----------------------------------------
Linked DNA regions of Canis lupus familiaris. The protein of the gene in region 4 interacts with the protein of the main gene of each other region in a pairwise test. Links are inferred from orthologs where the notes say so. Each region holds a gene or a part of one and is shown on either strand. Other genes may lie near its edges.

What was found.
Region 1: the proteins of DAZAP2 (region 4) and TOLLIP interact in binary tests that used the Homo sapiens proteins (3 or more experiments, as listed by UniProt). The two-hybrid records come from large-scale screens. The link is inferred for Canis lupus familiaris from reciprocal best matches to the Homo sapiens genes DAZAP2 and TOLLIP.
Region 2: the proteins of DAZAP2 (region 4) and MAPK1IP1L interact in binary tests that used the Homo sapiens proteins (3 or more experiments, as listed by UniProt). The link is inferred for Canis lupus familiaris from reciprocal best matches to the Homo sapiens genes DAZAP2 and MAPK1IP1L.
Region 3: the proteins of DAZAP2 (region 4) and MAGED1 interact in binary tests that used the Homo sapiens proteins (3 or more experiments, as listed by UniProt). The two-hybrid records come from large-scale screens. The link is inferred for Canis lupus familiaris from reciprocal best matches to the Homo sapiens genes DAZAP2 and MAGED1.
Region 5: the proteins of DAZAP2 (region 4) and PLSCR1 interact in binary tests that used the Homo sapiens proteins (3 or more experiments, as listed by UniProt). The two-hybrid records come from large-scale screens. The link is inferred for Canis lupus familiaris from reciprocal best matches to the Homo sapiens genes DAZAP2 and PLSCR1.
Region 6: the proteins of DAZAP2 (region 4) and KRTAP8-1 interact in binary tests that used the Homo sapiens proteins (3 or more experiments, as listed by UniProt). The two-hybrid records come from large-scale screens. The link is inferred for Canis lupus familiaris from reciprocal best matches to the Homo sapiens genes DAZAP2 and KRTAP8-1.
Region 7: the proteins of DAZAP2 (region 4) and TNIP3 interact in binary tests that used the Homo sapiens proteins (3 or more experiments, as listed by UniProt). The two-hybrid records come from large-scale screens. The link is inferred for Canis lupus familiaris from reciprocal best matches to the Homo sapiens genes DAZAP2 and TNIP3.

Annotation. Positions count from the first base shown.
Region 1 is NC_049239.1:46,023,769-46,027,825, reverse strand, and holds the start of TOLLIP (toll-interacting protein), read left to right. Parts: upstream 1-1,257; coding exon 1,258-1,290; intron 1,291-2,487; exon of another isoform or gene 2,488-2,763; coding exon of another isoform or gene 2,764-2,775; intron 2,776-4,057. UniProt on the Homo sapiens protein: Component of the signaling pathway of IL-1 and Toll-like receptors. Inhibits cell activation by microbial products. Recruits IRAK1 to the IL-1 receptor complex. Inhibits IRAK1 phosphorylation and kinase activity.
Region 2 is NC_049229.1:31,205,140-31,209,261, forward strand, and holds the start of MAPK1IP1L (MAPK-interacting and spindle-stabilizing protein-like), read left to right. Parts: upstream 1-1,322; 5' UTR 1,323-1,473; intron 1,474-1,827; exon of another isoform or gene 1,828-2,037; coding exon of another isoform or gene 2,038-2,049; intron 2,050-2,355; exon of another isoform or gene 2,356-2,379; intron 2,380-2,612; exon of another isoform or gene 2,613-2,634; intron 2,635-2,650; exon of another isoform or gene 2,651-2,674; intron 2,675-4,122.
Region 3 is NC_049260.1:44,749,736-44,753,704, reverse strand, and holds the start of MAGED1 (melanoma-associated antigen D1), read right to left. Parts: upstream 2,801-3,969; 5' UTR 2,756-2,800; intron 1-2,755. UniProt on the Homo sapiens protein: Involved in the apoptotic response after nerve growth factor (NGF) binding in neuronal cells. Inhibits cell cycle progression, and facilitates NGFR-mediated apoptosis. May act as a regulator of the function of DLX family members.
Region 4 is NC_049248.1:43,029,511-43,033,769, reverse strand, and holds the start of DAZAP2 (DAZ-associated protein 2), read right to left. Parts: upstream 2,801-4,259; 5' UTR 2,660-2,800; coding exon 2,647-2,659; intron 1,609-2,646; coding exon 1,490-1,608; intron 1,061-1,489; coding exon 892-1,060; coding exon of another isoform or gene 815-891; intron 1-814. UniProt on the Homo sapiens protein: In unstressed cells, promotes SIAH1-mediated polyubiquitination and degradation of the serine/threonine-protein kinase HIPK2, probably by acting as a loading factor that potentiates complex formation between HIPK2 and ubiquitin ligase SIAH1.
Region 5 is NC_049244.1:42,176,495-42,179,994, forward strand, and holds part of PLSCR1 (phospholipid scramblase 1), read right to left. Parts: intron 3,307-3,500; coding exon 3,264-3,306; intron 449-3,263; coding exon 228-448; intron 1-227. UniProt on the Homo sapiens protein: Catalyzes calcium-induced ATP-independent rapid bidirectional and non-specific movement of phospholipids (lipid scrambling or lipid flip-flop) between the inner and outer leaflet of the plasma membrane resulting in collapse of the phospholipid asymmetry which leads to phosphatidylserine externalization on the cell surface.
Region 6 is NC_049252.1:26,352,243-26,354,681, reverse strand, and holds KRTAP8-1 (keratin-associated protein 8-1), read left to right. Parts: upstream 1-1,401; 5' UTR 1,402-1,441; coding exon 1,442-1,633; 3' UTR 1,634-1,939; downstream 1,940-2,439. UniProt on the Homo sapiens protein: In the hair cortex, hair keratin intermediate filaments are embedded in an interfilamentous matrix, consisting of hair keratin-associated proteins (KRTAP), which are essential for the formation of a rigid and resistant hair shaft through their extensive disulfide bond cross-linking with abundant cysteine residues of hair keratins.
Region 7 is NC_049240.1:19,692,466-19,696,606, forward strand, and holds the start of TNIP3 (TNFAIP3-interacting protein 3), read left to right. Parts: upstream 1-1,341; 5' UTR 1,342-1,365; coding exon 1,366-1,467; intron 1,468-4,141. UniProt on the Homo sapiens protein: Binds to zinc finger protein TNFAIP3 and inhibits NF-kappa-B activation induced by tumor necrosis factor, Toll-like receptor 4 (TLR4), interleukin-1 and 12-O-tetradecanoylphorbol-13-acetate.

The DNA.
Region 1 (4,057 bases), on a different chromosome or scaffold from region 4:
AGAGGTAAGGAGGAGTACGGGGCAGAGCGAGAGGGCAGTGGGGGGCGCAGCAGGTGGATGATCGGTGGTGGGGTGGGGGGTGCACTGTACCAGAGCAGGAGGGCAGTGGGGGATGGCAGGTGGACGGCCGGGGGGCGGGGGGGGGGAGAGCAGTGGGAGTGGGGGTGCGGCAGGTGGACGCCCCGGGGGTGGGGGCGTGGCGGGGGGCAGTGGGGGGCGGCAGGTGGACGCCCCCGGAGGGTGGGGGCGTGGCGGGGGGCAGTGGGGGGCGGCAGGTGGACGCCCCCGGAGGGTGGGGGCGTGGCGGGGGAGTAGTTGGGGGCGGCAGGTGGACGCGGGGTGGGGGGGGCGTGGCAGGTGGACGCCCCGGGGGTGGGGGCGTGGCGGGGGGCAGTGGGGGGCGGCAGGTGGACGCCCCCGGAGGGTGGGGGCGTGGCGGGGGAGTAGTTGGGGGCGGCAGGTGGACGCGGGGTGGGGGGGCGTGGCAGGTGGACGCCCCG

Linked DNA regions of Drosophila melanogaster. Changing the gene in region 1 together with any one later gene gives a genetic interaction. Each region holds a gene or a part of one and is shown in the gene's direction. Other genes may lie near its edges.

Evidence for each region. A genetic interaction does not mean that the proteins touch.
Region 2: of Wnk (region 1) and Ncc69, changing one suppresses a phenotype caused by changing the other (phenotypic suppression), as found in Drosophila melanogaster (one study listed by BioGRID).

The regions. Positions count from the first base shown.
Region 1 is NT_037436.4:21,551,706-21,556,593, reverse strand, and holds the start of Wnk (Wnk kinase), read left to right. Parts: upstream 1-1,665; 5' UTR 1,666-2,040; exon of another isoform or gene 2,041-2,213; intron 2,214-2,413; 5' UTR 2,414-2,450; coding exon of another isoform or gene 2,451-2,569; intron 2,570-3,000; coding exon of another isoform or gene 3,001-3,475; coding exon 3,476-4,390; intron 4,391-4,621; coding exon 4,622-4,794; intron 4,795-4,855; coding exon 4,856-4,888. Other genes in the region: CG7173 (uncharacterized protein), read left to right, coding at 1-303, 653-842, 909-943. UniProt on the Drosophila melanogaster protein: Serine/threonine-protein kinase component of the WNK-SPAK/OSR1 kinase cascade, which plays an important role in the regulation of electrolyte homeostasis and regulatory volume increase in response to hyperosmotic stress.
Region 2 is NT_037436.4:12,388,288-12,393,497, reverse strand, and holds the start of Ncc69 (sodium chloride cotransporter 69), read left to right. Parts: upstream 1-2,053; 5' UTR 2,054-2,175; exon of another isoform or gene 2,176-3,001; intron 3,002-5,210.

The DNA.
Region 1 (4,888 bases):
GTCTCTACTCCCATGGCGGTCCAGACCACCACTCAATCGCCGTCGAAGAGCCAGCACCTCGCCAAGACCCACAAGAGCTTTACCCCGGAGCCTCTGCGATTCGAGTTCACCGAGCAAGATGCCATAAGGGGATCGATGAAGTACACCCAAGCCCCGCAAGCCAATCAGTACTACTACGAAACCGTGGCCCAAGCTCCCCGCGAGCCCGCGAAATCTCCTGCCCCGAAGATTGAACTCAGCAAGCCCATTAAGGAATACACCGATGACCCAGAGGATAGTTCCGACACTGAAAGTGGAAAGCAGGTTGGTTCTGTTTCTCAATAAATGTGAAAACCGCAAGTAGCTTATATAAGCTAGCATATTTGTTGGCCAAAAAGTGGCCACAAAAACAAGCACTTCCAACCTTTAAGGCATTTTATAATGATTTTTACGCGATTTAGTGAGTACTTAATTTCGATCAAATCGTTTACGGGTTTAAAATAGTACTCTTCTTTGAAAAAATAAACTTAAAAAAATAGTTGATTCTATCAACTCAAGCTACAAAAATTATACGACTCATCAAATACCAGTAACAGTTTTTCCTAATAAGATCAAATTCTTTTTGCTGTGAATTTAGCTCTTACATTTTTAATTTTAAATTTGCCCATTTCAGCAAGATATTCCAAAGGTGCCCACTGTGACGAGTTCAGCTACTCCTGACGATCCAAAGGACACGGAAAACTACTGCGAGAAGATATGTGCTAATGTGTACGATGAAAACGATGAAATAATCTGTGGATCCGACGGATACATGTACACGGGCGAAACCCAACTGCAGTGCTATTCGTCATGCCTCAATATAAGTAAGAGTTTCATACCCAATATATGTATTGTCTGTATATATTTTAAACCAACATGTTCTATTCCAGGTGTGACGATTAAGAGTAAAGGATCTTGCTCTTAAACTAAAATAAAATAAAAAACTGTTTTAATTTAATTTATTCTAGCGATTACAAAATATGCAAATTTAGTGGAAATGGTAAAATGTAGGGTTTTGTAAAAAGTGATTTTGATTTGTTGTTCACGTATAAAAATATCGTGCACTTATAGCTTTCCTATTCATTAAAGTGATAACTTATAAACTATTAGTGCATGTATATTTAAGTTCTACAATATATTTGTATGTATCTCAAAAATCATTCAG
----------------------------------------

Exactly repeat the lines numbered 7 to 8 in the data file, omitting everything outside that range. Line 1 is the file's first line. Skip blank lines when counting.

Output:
Region 6: the proteins of DAZAP2 (region 4) and KRTAP8-1 interact in binary tests that used the Homo sapiens proteins (3 or more experiments, as listed by UniProt). The two-hybrid records come from large-scale screens. The link is inferred for Canis lupus familiaris from reciprocal best matches to the Homo sapiens genes DAZAP2 and KRTAP8-1.
Region 7: the proteins of DAZAP2 (region 4) and TNIP3 interact in binary tests that used the Homo sapiens proteins (3 or more experiments, as listed by UniProt). The two-hybrid records come from large-scale screens. The link is inferred for Canis lupus familiaris from reciprocal best matches to the Homo sapiens genes DAZAP2 and TNIP3.